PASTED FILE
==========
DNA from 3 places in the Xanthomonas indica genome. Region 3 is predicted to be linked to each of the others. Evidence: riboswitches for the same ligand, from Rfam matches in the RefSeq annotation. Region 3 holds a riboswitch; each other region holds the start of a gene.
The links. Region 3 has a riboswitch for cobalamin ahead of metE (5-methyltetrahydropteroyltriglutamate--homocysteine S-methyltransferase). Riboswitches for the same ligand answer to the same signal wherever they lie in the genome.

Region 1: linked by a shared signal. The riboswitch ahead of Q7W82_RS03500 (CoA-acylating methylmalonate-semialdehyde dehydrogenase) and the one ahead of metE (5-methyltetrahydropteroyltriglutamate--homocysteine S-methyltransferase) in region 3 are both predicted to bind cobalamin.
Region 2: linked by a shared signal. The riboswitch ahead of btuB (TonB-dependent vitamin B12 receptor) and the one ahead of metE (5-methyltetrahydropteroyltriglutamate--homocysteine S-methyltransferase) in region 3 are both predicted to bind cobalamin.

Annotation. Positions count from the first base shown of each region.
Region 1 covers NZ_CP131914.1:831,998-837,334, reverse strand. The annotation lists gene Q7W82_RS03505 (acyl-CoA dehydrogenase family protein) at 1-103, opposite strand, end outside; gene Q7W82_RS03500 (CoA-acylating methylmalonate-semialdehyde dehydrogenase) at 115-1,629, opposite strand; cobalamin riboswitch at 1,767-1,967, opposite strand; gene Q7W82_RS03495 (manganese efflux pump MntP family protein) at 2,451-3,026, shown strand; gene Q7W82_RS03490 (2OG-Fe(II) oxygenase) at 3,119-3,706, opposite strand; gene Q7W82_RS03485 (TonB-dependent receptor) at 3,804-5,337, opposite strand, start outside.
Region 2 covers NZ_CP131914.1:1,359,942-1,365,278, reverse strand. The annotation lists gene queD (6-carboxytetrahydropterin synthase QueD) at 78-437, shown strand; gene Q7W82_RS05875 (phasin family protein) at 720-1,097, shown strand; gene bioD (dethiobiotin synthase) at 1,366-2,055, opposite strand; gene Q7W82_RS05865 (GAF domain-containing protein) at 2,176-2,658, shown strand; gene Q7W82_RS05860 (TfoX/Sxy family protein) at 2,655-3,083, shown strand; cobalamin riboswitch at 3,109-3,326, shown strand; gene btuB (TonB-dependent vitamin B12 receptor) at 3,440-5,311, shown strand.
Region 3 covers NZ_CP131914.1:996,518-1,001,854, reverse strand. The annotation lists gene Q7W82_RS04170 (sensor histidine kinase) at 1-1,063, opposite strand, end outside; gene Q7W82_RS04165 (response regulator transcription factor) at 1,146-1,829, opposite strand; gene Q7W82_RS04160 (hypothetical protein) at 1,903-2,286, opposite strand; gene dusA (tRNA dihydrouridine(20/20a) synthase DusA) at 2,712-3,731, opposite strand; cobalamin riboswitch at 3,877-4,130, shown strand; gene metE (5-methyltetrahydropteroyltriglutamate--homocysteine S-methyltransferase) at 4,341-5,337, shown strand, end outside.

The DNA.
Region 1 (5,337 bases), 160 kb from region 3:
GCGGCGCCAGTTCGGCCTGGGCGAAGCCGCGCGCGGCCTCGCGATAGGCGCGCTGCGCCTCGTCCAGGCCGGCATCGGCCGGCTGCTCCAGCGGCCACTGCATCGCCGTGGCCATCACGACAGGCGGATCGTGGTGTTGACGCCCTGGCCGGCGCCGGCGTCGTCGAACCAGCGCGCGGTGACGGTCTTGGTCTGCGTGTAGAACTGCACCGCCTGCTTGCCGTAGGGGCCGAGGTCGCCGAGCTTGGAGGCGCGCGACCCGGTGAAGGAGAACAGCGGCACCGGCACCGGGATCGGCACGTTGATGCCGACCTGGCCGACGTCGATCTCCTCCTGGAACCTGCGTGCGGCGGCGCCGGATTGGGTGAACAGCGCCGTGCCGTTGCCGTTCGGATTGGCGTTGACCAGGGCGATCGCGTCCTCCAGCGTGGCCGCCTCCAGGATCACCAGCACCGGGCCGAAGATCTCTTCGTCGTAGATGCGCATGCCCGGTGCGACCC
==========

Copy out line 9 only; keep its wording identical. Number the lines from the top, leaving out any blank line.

The DNA.